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Canadian airlines have been ordered to maintain two crew in the cockpit at all times, effective immediately, federal Transport Minister Lisa Raitt announced today.
"Currently, there is not the requirement to have two members in the cabin," Raitt told reporters. "After this order, there will be a requirement to have two members in the cabin.”
Speaking to the media, Lufthansa CEO Carsten Spohr said Lubitz was “100 percent fit to fly” but acknowledged that he “took a break in his training six years ago. Then he did the [psychological] tests again. And he was deemed fit to fly. … He took a several-months break for reasons I do not know.” However, a woman identified as the mother of Lubitz’s classmate told the Frankfurter Zeitung: “Apparently, he had a burnout, depression.” The woman added that he was a “good boy” with a “good family background” and, speculating on why he crashed the plane, said, “I can imagine the whole thing as a knee-jerk reaction. It could not have been planned, though, it really was like a shooting spree.”
There are a handful of suicides at sea almost every year and this is not the fault of the cruise industry, but just a matter of a few predisposed individuals taking advantage of the circumstances. But there are too many cases where these suicides appear to be somewhat impulsive, and that really concerns me.
It isn’t the cruise or the ship that enables the suicide – it is the water surrounding ship. That may sound a bit haughty, but I don’t mean it that way. I am very serious about the following point…
The first time I boarded a cruise ship, I was in awe of the beauty and power of the open sea and the marvel of human engineering that enabled me to traverse and even thrive in one of the world’s least hospitable environments, the open ocean, which covers three-fifths of our planet.
I was filled with a rare combination of admiration and fear as any mortal faced with something so mighty feels. I instinctively knew my life would end if I yielded all self-control and put myself overboard.
If you have already been on a ship you already know what mean. There are certain sights that evoke this same terrible admiration in us; looking over the edge of the Grand Canyon, walking across the Golden Gate Bridge or going to the observation platform on the Empire State Building. I believe it is a normal human reaction to look at these sights and wonder what it would be like to fall.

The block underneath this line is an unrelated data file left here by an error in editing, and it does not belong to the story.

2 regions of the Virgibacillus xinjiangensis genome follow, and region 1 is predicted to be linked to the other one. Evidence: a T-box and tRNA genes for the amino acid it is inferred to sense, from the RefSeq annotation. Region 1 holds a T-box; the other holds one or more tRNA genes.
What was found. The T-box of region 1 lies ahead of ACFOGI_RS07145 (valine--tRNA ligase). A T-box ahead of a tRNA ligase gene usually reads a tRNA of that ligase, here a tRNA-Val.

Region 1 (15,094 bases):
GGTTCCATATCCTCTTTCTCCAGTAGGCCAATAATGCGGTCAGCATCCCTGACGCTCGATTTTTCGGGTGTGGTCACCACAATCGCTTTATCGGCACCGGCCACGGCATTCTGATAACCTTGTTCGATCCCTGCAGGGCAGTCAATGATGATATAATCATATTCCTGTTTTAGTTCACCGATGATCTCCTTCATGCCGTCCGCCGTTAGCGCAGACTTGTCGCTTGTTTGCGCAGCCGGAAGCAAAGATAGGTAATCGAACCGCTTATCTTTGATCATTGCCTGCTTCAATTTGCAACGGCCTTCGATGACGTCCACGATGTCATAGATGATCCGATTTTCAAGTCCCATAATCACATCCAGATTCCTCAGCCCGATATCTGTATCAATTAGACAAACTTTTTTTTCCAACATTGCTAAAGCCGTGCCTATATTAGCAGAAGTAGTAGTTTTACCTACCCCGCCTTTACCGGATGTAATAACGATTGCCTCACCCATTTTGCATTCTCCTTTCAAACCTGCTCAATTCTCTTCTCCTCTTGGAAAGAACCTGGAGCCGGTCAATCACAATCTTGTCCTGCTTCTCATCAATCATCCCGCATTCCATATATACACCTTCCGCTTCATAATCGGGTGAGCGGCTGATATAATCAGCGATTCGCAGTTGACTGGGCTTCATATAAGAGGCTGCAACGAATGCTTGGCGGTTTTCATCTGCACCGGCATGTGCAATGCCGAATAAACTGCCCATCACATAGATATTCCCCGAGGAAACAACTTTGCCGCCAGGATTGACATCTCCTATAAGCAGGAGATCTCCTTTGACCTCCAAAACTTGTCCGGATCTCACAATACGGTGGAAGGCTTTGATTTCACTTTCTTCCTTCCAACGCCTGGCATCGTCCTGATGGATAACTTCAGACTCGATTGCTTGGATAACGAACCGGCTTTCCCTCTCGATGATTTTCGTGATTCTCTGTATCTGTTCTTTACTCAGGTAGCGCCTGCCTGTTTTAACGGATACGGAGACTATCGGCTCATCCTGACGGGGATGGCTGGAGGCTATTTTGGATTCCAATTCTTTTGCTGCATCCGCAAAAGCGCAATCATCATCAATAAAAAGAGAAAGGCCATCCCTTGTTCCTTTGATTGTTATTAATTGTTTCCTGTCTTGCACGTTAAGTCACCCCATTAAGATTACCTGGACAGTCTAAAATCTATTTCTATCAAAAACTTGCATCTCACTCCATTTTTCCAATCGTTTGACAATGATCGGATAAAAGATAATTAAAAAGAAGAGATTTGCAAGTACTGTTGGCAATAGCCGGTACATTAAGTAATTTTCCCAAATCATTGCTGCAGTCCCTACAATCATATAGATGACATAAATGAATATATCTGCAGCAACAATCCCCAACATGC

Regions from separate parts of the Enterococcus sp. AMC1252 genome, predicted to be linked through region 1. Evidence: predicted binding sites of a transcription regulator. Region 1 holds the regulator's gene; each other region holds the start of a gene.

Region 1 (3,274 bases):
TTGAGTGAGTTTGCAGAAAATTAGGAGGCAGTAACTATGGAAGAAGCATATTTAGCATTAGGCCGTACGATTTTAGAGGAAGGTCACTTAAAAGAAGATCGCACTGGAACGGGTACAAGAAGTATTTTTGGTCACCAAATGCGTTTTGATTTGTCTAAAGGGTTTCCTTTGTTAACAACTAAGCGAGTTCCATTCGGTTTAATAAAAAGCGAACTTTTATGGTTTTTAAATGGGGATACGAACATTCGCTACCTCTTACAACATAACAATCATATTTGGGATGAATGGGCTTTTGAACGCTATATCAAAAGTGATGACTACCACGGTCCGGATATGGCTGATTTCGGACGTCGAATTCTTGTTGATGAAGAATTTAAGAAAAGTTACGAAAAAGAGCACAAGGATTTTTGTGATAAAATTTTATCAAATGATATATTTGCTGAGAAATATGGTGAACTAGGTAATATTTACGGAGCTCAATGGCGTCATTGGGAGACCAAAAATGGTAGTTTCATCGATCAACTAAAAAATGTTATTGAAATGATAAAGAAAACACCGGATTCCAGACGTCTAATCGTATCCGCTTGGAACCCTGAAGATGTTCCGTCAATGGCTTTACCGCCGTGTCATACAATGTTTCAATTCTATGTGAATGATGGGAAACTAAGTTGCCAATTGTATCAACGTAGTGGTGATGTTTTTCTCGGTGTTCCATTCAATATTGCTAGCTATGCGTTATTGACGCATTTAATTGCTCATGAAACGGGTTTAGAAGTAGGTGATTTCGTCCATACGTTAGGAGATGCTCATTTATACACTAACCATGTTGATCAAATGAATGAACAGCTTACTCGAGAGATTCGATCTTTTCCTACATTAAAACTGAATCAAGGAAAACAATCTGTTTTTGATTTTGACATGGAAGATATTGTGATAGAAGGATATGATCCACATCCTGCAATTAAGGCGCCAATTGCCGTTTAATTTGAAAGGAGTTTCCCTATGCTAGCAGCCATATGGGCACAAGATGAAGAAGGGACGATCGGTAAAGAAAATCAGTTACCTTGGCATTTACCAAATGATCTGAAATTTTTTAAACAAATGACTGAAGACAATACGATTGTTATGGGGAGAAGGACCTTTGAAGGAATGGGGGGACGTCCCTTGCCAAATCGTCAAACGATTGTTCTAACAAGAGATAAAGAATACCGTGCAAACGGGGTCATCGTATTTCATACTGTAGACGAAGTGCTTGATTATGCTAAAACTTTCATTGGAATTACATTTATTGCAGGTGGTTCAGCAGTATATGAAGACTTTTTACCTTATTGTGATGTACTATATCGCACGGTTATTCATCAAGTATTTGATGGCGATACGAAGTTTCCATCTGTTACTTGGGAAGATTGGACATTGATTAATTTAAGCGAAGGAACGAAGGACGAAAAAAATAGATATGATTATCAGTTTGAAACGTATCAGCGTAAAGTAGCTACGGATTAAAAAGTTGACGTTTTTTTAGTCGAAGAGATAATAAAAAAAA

These are places where people who have severe, possibly uncontrollable thoughts of suicide should never go. If anyone I knew had attempted suicide in the last two years and he told me he was considering his first cruise, I would counsel him against it.
Studies of suicide have proven one significant fact that helps explain why cruise ships have been involved in suicides. The studies say that the availability of a method to commit suicide increases the incidence of suicide by five times. The image of the open sea is a very compelling picture to someone with suicidal thoughts. And it only takes a split second to take the irreversible action of putting one’s self overboard.
originally posted by: RidgeWalker
originally posted by: Zaphod58
a reply to: RidgeWalker
All that is considered during an investigation. That's one reason it can take a year or more for a report. They even interview the family to see how much sleep they got the night before.
There is also the possibility that he simply cracked. That happens. A person may seem normal, but no one else really knows what is going on between his ears.
originally posted by: Zcustosmorum
originally posted by: masqua
a reply to: Rocker2013
If that's the case, then the 'protection of that cockpit' just killed 150 people.
If that's true then it's ludicrous, if the pilots didn't have keys, would there not have been some kind of security key pad outside the cockpit door?
originally posted by: IAMTAT
originally posted by: my1percent
a reply to: IAMTAT
If that theory is so , why did no passengers text or call the outside world on their phones?
Excellent point...did we hear of ANY passenger texts yet? Was there service in this remote area?
originally posted by: charlyv
originally posted by: charlyv
a reply to: Zcustosmorum
But the code thing was the emergency procedure. Supposedly the only other entrance is out of the cockpit, bolted from entry into it.
I just think if it is terrorism, the nose would have been put down rather steeply.
originally posted by: moniker
Regardless, there is never service at flight levels and rarely ever around mountain tops in the Alps.
Mobile coverage is directed at ground level. I don't know about you, but I've left my mobile on a few times (shame on me) just to see how soon mobile (or "cell phone" for those in the USA, although I thought inmates weren't allowed to possess mobile phones). It happens quite rapidly, in fact. Within 30 seconds after leaving ground level there is no more mobile coverage.
Now, let's discuss those alleged mobile phone calls at the 9/11 incident...